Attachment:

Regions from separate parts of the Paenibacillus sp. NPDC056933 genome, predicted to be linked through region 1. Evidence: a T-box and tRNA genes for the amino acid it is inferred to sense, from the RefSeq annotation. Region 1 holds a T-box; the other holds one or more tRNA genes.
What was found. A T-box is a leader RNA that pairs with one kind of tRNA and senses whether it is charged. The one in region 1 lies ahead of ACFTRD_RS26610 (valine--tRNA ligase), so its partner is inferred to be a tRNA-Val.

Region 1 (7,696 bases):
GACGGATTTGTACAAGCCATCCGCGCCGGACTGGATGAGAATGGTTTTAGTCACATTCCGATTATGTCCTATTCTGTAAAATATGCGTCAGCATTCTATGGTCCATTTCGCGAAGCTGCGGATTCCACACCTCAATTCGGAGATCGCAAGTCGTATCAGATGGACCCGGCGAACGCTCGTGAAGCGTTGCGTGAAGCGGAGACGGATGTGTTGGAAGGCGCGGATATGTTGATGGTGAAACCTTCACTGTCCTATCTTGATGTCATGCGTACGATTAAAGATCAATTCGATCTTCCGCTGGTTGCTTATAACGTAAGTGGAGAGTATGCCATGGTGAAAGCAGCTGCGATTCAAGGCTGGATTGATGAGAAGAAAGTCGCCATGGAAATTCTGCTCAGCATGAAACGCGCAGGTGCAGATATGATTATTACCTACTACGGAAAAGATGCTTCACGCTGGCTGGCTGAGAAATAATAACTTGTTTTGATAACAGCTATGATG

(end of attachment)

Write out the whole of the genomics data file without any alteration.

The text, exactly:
Regions from separate parts of the Paenibacillus sp. NPDC056933 genome, predicted to be linked through region 1. Evidence: a T-box and tRNA genes for the amino acid it is inferred to sense, from the RefSeq annotation. Region 1 holds a T-box; the other holds one or more tRNA genes.
What was found. A T-box is a leader RNA that pairs with one kind of tRNA and senses whether it is charged. The one in region 1 lies ahead of ACFTRD_RS26610 (valine--tRNA ligase), so its partner is inferred to be a tRNA-Val.

Region 1 (7,696 bases):
GACGGATTTGTACAAGCCATCCGCGCCGGACTGGATGAGAATGGTTTTAGTCACATTCCGATTATGTCCTATTCTGTAAAATATGCGTCAGCATTCTATGGTCCATTTCGCGAAGCTGCGGATTCCACACCTCAATTCGGAGATCGCAAGTCGTATCAGATGGACCCGGCGAACGCTCGTGAAGCGTTGCGTGAAGCGGAGACGGATGTGTTGGAAGGCGCGGATATGTTGATGGTGAAACCTTCACTGTCCTATCTTGATGTCATGCGTACGATTAAAGATCAATTCGATCTTCCGCTGGTTGCTTATAACGTAAGTGGAGAGTATGCCATGGTGAAAGCAGCTGCGATTCAAGGCTGGATTGATGAGAAGAAAGTCGCCATGGAAATTCTGCTCAGCATGAAACGCGCAGGTGCAGATATGATTATTACCTACTACGGAAAAGATGCTTCACGCTGGCTGGCTGAGAAATAATAACTTGTTTTGATAACAGCTATGATG